Bob Marley to Become International Marijuana Brand

France Bob Marley
APBob Marley's name is becoming a brand for marijuana.
For decades, Bob Marley has been synonymous reggae music, the Rastafari religion -- and marijuana. The musician reportedly smoked a pound a week as part of his religious practice, according to High Times, and advocated its legalization in the 1970s.

Now his name and image will be even more intertwined with the substance, as Marley's family has licensed his name and image to the first international commercial marijuana brand, according to NBC News.

The family is working with private equity firm Privateer Holdings and announcing Marley Natural, "a premium cannabis brand rooted in the life and legacy" of the influential musician. The line will include "heirloom Jamaican cannabis" buds, oils and concentrates, of course, along with other products, such as marijuana-infused creams and e-cigarette-like vaporizers.

A marketing agency that has worked for New Balance and Starbucks (SBUX) has been retained to help create a modern consumer branding.

Spirituality, Well-Being, Reflection, Nature and Liberation

When asked by High Times in 1976 if pot would be legalized, Marley answered, "I don' know if dis government will, but I know Christ's government will."

Times have changed, high or not, and acceptance of marijuana has advanced, with medical use allowed in dozens of states and a number having passed complete recreational legalization. Now Marley's family is putting his image at the commercial front of the movement.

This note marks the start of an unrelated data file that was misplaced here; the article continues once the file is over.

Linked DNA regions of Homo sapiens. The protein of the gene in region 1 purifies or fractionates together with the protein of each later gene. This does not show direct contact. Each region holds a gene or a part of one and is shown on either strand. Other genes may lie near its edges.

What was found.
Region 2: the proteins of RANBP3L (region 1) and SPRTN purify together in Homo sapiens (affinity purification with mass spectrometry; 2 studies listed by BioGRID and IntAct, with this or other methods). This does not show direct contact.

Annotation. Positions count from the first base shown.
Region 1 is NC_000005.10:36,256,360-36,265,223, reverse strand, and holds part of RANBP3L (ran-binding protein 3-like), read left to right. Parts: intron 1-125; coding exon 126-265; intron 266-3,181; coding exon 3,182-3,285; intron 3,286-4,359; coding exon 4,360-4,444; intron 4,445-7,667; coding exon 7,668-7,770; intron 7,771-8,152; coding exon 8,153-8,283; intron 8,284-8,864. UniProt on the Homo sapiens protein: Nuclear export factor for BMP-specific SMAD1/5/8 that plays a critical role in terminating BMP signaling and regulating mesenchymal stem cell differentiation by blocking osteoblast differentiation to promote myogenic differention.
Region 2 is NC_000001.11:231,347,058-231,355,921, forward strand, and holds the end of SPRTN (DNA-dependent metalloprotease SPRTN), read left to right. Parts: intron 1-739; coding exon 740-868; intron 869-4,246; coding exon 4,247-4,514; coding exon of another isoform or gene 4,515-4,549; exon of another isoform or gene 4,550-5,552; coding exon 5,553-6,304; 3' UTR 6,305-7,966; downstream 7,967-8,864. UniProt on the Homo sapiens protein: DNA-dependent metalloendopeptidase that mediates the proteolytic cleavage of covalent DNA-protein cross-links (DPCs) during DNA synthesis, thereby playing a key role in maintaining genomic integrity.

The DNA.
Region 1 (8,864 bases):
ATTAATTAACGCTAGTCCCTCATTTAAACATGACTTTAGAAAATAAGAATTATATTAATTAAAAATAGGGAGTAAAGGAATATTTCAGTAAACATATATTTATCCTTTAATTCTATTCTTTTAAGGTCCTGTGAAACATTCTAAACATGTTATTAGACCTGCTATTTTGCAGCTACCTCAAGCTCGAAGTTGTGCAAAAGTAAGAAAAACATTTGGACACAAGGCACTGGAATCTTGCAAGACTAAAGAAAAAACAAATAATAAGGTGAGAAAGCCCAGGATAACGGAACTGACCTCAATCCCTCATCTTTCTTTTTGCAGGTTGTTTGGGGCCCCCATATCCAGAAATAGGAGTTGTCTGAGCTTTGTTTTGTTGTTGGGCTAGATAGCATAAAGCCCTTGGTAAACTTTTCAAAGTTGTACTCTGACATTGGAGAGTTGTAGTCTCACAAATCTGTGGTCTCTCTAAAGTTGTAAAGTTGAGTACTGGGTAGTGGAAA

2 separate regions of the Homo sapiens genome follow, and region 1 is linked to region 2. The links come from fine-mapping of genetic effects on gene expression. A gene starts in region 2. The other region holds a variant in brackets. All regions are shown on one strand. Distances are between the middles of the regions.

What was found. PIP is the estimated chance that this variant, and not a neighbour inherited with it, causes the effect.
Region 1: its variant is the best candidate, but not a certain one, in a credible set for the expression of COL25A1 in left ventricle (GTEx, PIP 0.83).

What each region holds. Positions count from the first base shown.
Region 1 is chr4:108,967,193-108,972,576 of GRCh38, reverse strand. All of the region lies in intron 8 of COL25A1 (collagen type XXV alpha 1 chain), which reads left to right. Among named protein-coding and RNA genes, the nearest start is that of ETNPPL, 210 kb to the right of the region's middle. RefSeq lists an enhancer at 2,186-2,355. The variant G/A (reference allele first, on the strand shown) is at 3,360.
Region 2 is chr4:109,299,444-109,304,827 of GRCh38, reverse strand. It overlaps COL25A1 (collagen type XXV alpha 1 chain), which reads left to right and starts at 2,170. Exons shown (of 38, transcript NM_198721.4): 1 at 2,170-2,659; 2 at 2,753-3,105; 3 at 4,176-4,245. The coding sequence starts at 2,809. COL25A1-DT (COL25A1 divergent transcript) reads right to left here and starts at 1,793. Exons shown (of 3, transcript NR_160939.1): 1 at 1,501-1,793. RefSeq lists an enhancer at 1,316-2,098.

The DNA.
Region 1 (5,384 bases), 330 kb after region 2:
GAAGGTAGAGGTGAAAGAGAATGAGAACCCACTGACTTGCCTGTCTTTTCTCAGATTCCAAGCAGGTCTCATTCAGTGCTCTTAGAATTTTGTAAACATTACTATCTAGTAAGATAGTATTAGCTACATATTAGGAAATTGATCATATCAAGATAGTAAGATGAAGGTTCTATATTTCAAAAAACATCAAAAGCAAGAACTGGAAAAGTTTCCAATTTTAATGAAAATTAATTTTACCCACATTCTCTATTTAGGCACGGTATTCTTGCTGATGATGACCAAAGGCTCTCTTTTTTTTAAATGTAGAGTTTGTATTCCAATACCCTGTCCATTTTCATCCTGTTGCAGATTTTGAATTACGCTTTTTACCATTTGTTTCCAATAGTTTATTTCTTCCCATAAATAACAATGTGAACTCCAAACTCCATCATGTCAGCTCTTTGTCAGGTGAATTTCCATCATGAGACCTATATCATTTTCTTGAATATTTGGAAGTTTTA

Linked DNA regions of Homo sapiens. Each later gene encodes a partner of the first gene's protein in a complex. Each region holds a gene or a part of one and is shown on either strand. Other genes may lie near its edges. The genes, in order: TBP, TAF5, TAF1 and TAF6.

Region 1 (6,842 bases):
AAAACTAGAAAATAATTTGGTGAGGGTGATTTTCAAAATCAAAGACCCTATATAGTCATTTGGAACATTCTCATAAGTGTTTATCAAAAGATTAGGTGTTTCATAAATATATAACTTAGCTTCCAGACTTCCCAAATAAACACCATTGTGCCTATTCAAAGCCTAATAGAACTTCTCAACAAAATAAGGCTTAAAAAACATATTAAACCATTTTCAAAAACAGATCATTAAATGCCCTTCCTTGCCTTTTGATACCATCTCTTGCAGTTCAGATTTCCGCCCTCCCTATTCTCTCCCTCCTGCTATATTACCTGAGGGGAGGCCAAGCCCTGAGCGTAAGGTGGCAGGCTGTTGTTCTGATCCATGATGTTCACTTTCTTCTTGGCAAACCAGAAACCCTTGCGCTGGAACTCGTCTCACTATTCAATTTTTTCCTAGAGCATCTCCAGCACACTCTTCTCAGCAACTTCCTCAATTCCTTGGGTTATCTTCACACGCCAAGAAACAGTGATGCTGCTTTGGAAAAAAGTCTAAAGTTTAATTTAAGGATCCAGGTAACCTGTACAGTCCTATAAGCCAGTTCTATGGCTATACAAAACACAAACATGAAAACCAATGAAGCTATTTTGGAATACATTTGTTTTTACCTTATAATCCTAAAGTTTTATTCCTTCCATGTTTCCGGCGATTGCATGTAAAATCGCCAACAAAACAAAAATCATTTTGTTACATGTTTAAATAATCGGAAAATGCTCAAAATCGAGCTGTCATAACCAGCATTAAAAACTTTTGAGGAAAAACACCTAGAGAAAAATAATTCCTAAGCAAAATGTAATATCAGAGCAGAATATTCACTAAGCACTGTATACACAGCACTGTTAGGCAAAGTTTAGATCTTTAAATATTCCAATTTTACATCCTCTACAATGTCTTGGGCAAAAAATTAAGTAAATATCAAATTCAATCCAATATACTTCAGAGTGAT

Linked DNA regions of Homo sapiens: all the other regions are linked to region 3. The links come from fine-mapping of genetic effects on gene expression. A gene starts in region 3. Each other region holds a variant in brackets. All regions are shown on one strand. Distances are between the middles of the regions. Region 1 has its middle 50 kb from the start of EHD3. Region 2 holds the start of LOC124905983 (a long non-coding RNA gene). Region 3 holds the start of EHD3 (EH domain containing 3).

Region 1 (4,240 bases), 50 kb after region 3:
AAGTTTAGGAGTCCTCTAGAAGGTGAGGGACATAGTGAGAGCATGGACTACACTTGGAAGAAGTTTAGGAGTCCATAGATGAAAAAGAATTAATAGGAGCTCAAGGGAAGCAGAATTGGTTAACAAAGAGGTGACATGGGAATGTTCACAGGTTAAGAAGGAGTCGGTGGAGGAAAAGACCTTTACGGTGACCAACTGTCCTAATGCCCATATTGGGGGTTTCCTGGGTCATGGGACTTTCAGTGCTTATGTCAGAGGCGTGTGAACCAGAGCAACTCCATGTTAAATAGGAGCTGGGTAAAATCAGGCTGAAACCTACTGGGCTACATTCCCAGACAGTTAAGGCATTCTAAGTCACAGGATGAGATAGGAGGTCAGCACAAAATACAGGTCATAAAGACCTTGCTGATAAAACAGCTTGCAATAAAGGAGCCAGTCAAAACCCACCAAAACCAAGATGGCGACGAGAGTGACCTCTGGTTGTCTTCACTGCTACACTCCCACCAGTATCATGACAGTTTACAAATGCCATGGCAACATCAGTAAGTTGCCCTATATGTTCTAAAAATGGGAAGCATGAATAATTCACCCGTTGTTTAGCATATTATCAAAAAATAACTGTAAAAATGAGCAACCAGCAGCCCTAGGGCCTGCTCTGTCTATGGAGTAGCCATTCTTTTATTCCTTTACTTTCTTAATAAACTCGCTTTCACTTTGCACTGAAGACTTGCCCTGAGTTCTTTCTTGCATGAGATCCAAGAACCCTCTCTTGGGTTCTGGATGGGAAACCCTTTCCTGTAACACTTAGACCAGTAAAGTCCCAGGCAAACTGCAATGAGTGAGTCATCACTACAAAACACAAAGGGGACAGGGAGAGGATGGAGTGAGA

"It just seems natural that Daddy should be part of this conversation," said the singer's oldest daughter, 47-year-old Cedella Marley, according to the Guardian. "He viewed the herb as something spiritual that could awaken our well-being, deepen our reflection, connect us to nature and liberate our creativity."

Zion vs. Babylon

However, there seems to be a potential existential conflict. As a Rastafari, Marley believed in a division between what is called Zion, a perfect world created by the righteous, and Babylon, a materialistic and secular western society. Becoming the commercial face of a private equity-owned brand would seem to contradict the principles he professed.

And there is a lot of money in play. According to NBC, even now the marijuana market in the states that allow recreational or medical use is worth $2.5 billion annually, with an estimated $10 billion size by 2020. A Bob Marley brand, using modern marketing techniques, could capture a good chunk of the money.

The family insists that the musician would support their actions. "He's 100 percent behind what is happening," said Marley's wife Rita said, according to NBC. "He's happy because [a legal market for marijuana] is what we dreamed of."

Bob Marley isn't the only family member appearing as a brand of marijuana. His son Julian, also a musician, has partnered with a company called Drop Leaf to create Julian Marley JUJU Royal Premium Marijuana, reports the Jamaica Observer.

"I am happy to speak out in favor of decriminalization, and I salute Drop Leaf as a proud participant in the movement and struggle to make this natural super plant available for all who need it and it's healing properties," a news release quoted the younger Marley.
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